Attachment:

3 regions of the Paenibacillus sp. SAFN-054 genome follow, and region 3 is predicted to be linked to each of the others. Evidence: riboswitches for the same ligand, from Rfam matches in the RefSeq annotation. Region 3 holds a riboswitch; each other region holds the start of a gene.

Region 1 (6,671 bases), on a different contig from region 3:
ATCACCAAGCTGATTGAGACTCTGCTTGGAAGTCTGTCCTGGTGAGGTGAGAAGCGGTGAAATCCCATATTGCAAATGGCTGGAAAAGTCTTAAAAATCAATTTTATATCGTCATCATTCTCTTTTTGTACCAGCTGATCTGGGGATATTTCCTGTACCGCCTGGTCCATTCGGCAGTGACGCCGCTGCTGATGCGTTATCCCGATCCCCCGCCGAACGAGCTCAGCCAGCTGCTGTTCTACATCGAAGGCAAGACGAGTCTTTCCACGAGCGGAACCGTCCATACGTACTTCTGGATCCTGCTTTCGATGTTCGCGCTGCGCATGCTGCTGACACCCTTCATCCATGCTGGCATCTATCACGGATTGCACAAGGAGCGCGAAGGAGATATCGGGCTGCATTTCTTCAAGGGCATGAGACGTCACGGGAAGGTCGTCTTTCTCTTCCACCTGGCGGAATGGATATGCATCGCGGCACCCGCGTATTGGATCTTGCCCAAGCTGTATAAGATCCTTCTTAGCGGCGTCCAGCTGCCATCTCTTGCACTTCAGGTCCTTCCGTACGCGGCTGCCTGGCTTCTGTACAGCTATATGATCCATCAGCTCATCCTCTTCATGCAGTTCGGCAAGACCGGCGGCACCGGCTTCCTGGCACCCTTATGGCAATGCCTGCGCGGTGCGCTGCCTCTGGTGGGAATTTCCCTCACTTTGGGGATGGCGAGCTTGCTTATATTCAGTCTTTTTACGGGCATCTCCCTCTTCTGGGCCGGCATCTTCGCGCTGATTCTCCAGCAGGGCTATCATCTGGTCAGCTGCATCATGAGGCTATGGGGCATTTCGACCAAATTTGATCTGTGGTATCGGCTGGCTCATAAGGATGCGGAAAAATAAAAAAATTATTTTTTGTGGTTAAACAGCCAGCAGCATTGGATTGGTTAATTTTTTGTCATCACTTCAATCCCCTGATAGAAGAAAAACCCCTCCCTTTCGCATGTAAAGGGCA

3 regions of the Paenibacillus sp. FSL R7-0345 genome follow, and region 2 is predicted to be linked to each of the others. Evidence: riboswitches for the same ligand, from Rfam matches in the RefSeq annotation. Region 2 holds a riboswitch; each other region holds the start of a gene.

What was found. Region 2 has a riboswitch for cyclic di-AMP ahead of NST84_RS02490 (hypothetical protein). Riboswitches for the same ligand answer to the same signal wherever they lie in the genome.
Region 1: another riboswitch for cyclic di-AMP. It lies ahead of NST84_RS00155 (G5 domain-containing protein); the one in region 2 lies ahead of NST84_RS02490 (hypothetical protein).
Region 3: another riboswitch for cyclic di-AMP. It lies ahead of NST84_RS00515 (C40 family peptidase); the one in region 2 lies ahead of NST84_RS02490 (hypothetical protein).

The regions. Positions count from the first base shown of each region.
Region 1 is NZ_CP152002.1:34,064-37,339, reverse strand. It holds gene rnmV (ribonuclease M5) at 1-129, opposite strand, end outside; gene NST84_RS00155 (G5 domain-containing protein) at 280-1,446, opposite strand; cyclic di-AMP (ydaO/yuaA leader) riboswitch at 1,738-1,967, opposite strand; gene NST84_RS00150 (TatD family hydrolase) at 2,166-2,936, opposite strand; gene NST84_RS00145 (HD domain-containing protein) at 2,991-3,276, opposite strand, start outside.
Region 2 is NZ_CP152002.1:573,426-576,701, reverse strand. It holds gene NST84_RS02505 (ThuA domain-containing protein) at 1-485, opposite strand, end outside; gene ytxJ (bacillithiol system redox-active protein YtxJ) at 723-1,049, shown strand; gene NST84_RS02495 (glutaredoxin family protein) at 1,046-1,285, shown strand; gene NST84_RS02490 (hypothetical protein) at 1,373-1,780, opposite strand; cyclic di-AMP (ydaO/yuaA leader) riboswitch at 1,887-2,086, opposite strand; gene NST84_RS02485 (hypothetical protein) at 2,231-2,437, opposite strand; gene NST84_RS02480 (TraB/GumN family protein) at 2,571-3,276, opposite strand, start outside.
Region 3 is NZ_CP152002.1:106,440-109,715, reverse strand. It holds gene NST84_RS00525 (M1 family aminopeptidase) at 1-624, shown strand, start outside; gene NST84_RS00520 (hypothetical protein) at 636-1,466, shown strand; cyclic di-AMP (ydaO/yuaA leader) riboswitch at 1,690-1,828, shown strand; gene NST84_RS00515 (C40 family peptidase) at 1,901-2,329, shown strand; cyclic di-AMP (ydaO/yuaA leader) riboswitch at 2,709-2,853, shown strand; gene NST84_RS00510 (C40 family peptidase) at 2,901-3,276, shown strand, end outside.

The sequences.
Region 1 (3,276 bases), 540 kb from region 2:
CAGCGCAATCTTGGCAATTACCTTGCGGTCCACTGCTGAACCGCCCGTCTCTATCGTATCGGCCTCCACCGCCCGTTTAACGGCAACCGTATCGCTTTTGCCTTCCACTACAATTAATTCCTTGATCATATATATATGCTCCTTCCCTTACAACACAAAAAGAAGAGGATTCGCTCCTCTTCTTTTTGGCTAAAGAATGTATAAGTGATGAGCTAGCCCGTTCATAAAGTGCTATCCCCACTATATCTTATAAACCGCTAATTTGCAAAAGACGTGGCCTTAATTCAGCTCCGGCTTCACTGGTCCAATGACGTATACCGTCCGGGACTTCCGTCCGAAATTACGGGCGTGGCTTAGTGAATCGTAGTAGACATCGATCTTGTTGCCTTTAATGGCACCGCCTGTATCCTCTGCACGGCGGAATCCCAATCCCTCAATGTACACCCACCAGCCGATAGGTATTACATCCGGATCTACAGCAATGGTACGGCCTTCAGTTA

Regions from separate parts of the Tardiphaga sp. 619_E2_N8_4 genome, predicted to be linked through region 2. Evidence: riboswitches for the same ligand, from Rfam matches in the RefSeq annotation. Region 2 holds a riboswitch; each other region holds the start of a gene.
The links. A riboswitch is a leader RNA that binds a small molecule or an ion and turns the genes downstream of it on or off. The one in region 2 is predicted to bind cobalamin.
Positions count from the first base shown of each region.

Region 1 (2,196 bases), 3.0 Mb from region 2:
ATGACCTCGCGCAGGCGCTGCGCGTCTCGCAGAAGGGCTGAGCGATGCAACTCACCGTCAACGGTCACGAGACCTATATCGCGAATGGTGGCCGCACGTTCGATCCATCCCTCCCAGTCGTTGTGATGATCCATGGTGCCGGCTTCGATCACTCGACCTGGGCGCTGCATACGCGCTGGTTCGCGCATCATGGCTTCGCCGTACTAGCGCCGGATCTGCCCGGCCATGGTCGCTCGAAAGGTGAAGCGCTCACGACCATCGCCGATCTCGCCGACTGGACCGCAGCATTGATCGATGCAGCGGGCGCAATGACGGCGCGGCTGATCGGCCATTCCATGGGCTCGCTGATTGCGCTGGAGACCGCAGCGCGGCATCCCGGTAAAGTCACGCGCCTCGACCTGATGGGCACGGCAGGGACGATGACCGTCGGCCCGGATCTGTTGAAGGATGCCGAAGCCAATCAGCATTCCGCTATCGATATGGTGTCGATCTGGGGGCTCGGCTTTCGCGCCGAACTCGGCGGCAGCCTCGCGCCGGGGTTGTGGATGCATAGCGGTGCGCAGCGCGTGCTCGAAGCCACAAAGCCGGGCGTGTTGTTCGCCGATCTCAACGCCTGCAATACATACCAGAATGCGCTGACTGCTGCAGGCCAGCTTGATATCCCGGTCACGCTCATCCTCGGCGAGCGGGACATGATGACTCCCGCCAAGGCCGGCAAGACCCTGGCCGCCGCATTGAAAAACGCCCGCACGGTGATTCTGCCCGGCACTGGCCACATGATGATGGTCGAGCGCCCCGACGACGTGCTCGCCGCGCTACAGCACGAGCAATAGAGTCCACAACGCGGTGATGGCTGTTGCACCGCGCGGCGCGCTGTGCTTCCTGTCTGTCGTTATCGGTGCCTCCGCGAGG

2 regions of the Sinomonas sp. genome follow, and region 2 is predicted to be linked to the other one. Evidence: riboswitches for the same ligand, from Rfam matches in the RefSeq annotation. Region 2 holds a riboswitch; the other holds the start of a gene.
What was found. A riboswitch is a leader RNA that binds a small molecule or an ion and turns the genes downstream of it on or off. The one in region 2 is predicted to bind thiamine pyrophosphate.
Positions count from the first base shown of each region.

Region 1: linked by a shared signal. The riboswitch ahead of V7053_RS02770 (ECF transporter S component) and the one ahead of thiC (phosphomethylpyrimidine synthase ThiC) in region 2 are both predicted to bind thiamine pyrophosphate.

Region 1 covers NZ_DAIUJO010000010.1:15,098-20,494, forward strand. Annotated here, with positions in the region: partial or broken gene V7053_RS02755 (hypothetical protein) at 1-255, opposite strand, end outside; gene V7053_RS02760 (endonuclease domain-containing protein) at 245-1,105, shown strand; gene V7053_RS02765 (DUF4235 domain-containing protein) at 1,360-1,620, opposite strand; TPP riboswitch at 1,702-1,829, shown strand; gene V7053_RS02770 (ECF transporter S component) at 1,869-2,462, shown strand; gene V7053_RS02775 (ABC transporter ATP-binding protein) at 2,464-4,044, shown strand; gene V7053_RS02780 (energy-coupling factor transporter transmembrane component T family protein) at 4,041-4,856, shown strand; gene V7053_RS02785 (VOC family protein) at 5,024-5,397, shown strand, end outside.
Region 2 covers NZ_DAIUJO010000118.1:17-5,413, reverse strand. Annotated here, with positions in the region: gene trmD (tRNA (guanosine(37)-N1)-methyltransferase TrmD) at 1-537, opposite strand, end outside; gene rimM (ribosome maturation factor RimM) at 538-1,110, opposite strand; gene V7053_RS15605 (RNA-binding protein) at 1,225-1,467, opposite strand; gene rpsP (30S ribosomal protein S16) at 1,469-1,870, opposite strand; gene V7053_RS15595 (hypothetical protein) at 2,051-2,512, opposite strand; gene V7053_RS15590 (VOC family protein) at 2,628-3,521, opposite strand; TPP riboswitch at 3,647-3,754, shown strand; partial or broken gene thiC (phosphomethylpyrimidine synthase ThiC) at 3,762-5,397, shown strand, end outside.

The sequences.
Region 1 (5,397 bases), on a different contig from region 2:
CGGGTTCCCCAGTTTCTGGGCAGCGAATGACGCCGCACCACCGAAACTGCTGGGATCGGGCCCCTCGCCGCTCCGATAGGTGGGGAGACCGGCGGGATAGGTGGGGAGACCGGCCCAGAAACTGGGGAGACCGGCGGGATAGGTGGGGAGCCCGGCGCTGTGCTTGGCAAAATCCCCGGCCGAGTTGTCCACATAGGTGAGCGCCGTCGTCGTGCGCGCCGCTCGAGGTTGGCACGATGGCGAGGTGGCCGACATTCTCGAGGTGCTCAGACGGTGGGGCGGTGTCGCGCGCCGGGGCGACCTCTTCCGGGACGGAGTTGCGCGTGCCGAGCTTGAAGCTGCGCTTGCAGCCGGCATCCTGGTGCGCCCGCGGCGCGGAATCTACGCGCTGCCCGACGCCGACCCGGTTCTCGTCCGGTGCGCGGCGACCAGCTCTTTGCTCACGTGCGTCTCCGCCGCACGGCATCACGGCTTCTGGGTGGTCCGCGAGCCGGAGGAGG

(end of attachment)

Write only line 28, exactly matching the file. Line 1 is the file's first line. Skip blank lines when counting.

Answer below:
CGGGTTCCCCAGTTTCTGGGCAGCGAATGACGCCGCACCACCGAAACTGCTGGGATCGGGCCCCTCGCCGCTCCGATAGGTGGGGAGACCGGCGGGATAGGTGGGGAGACCGGCCCAGAAACTGGGGAGACCGGCGGGATAGGTGGGGAGCCCGGCGCTGTGCTTGGCAAAATCCCCGGCCGAGTTGTCCACATAGGTGAGCGCCGTCGTCGTGCGCGCCGCTCGAGGTTGGCACGATGGCGAGGTGGCCGACATTCTCGAGGTGCTCAGACGGTGGGGCGGTGTCGCGCGCCGGGGCGACCTCTTCCGGGACGGAGTTGCGCGTGCCGAGCTTGAAGCTGCGCTTGCAGCCGGCATCCTGGTGCGCCCGCGGCGCGGAATCTACGCGCTGCCCGACGCCGACCCGGTTCTCGTCCGGTGCGCGGCGACCAGCTCTTTGCTCACGTGCGTCTCCGCCGCACGGCATCACGGCTTCTGGGTGGTCCGCGAGCCGGAGGAGG